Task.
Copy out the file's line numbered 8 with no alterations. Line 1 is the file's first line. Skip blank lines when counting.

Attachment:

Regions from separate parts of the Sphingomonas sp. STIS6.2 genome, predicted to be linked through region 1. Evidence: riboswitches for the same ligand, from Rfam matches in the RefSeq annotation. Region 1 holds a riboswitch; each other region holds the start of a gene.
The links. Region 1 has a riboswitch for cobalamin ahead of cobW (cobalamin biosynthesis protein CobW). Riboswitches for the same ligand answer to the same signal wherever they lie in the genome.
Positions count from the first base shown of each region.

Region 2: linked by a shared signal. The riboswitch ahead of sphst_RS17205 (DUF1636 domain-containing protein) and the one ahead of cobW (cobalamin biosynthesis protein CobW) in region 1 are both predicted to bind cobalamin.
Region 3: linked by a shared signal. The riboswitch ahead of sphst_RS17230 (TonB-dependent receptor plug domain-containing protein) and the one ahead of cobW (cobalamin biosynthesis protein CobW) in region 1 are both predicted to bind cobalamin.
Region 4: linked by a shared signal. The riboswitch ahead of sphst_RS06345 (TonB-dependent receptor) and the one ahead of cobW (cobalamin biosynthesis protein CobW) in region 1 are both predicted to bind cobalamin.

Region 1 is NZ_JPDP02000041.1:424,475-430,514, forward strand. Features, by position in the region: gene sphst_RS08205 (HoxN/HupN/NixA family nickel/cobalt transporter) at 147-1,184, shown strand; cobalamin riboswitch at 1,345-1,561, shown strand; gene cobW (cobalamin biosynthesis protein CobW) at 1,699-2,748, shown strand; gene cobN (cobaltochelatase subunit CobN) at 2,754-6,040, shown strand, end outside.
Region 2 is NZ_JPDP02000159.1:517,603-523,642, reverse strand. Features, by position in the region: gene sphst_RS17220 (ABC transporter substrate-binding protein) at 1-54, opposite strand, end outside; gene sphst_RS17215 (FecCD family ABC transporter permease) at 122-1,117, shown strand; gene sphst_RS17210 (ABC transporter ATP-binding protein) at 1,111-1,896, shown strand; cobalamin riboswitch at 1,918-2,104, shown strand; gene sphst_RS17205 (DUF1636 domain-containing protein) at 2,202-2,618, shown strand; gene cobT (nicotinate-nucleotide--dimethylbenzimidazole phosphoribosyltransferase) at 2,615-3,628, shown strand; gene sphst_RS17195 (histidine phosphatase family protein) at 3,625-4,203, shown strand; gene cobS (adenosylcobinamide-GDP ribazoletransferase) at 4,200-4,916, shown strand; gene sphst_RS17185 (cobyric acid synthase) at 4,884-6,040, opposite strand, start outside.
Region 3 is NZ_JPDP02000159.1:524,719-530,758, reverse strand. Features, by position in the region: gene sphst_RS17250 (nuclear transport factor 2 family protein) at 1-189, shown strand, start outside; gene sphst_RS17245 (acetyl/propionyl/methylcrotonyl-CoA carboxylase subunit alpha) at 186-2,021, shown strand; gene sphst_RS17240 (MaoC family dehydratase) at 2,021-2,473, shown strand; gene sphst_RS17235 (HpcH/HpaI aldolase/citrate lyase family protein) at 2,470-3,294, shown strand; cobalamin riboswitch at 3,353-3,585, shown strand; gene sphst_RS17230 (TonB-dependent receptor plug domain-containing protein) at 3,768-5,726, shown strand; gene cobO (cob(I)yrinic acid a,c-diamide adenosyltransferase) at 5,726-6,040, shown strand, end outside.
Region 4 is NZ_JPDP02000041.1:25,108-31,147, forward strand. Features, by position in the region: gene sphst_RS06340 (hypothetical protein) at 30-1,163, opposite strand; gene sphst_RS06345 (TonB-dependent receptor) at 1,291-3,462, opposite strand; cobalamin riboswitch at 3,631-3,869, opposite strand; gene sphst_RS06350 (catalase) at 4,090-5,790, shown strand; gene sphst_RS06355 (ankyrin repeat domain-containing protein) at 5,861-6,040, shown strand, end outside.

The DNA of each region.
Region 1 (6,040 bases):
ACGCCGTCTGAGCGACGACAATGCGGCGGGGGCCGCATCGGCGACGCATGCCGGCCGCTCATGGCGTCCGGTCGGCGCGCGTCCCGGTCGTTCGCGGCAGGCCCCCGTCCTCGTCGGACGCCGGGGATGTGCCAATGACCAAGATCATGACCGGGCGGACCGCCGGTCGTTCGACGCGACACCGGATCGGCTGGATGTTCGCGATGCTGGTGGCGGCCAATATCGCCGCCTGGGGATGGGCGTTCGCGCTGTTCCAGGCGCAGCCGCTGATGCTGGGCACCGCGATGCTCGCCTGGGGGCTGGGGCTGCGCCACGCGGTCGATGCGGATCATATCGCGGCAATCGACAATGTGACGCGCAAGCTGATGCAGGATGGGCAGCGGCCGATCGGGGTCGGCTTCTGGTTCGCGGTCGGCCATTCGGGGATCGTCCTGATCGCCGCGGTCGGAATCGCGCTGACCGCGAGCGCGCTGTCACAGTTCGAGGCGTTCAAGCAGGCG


Region 2 is NZ_JPDP02000159.1:517,603-523,642, reverse strand. Features, by position in the region: gene sphst_RS17220 (ABC transporter substrate-binding protein) at 1-54, opposite strand, end outside; gene sphst_RS17215 (FecCD family ABC transporter permease) at 122-1,117, shown strand; gene sphst_RS17210 (ABC transporter ATP-binding protein) at 1,111-1,896, shown strand; cobalamin riboswitch at 1,918-2,104, shown strand; gene sphst_RS17205 (DUF1636 domain-containing protein) at 2,202-2,618, shown strand; gene cobT (nicotinate-nucleotide--dimethylbenzimidazole phosphoribosyltransferase) at 2,615-3,628, shown strand; gene sphst_RS17195 (histidine phosphatase family protein) at 3,625-4,203, shown strand; gene cobS (adenosylcobinamide-GDP ribazoletransferase) at 4,200-4,916, shown strand; gene sphst_RS17185 (cobyric acid synthase) at 4,884-6,040, opposite strand, start outside.